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StinkyStinker

Which program for modeling?

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Well as the topic title suggests.. I'm still in the process of figuring out how to make decent models for what I want to build. I have tried a few but the ones I have tried all seem to be messy and not so easy to get anything of high quality.

I want a program where I can make cone with a flat top and am able to specify the size of both ends as well as the height of the cone(without pulling out a tool to cut up a cylinder, which doesn't even result in an actual cone half the time). It should let me define all dimensions of a cube to the point where i make the bottom square be 3x4x3x3 making the bottom left/right corner of the front be pushed out by 1 increment. I also want to be able to type in coordinates/use keyboard keys to move an object instead of messily trying to slide it around with the mouse only to have it snap to another object and slant at an awkward angle. It should allow me to hollow out an entire object a certain amount (leaving anywhere between 1mm to 10mm walls and without cloning the object, scaling down a tiny bit, then subtracting it after centering it inside which can be a pain). Also using the keyboard to move camera instead of the mouse would be a bonus.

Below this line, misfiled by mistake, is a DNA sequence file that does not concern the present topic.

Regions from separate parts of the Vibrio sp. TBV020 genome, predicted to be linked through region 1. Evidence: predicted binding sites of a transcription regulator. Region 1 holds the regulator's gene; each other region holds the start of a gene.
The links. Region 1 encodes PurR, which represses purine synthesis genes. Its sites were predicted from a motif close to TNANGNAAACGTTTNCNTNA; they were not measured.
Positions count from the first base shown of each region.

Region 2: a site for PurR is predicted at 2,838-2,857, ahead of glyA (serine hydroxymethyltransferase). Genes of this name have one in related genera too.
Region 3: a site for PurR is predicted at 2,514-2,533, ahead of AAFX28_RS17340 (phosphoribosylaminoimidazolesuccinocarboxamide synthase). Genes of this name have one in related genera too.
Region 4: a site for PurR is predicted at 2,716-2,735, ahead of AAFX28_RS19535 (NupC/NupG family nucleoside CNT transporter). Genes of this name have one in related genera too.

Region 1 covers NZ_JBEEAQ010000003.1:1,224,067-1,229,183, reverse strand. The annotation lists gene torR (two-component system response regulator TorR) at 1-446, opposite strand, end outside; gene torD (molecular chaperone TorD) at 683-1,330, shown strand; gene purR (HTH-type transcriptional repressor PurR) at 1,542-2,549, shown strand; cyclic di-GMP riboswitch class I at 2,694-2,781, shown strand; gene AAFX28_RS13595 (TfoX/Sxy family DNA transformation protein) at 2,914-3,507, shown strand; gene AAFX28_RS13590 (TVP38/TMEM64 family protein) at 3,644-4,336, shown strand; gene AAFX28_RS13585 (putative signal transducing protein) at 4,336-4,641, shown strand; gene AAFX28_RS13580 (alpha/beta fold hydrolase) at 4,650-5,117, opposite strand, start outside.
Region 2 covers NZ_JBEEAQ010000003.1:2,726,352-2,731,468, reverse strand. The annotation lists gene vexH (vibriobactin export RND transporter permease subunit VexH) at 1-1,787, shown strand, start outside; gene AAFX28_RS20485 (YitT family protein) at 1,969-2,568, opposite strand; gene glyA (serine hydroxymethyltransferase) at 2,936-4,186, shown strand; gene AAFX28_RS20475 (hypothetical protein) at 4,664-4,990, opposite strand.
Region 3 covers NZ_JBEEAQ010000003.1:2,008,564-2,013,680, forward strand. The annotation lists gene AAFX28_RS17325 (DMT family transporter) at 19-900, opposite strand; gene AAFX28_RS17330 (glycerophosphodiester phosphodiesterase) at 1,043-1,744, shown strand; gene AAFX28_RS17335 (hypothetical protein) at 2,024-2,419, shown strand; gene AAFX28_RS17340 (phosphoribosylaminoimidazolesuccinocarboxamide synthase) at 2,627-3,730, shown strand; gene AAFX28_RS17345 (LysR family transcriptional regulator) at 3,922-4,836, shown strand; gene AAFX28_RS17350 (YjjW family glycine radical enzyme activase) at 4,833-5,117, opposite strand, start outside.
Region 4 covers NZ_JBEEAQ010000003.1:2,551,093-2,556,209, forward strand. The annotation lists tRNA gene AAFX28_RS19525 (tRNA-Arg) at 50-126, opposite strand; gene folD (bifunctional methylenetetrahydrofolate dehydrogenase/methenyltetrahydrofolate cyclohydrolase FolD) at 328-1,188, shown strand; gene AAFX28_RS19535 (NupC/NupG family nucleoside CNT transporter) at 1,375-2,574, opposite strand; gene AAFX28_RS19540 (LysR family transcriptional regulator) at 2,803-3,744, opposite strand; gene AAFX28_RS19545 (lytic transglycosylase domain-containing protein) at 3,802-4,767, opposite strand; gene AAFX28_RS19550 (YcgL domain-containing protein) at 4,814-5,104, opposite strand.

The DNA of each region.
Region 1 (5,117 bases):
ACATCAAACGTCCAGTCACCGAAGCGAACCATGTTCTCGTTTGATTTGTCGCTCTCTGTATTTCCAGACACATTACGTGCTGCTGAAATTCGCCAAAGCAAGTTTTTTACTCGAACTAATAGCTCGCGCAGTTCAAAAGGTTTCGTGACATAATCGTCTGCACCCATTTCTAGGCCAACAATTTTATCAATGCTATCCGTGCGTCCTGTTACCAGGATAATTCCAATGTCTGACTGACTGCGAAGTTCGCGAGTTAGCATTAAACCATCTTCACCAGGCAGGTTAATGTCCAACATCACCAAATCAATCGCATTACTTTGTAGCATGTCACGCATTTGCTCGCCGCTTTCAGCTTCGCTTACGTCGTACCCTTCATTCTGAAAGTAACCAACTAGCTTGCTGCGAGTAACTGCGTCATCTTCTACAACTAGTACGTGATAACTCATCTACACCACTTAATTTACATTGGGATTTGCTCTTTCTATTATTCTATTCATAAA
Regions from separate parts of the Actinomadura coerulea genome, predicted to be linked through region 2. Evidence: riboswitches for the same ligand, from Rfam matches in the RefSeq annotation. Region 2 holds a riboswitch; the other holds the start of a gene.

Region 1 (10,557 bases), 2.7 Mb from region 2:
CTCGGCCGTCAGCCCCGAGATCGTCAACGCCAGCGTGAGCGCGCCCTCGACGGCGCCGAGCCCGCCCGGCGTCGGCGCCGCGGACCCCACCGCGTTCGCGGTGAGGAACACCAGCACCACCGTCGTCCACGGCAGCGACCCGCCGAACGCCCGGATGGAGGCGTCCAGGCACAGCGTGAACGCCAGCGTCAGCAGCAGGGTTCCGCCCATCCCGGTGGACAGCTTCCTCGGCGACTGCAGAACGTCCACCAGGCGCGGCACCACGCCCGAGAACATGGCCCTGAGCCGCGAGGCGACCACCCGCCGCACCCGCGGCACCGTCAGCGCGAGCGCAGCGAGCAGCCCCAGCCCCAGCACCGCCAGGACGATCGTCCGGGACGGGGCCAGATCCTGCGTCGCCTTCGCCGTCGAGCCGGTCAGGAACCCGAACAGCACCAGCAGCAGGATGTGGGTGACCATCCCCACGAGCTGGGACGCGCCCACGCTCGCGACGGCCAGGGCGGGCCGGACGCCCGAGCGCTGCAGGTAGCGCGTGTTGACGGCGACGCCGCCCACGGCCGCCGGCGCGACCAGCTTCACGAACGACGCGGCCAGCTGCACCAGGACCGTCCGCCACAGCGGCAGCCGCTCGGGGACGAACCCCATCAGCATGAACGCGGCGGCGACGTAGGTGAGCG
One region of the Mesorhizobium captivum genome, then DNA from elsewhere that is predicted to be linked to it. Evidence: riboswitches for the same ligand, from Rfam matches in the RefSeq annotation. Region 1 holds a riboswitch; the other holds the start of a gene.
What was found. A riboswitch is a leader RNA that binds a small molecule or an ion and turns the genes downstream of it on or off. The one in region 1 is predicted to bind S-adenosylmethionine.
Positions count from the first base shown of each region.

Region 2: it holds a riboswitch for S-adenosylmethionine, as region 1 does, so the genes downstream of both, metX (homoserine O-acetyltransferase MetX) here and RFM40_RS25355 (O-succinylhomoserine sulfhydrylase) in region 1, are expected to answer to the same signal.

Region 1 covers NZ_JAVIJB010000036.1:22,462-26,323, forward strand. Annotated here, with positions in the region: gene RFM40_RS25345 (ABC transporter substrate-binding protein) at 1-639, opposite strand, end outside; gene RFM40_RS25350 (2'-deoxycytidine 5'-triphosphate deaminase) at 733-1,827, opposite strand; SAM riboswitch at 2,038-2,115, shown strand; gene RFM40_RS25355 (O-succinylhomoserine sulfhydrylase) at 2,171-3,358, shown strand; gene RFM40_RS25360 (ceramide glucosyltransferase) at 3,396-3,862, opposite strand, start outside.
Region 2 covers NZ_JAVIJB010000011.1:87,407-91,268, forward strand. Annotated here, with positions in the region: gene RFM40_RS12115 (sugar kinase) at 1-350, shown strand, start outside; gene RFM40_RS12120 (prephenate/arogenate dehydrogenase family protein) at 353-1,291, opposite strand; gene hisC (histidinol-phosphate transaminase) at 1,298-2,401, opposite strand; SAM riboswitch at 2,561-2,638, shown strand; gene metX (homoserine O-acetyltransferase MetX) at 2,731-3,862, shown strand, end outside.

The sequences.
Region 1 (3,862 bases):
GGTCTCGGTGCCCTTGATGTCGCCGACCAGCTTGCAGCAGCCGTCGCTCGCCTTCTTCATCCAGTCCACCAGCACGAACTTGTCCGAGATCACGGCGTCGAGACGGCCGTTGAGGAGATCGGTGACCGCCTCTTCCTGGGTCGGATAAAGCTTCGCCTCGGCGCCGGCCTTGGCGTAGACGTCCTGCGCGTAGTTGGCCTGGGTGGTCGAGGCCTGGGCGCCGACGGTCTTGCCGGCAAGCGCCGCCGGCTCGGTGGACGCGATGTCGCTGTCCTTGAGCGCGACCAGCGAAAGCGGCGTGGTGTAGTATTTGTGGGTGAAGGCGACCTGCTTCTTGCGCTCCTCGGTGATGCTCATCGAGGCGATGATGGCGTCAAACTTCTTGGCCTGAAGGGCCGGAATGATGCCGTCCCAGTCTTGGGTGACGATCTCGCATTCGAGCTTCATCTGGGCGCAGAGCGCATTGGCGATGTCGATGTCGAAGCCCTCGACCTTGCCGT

If anyone can point me in the right direction I would be very grateful. If not then suggest it to your current programs creator and let me know if they ever make changes.

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Hi @StinkyStinker, welcome to the forums!

Nice nickname by the way. Makes me appreciate we are on a forums again ;)

It really depends on what you want to make and what level of experience you are bringing to the table.

There is a difference between a sculpting tool like Zbrush, and a CAD tool like Solidworks. Those are both pretty high level.

On a lower level, dropping way down, you have intuitive tools like tinkercad which are free and very easy to use. It won't allow you to model a new David or Da Vinci device, but for some basic models which require some measurements it works pretty well.

I have used it many times when I need a simple model.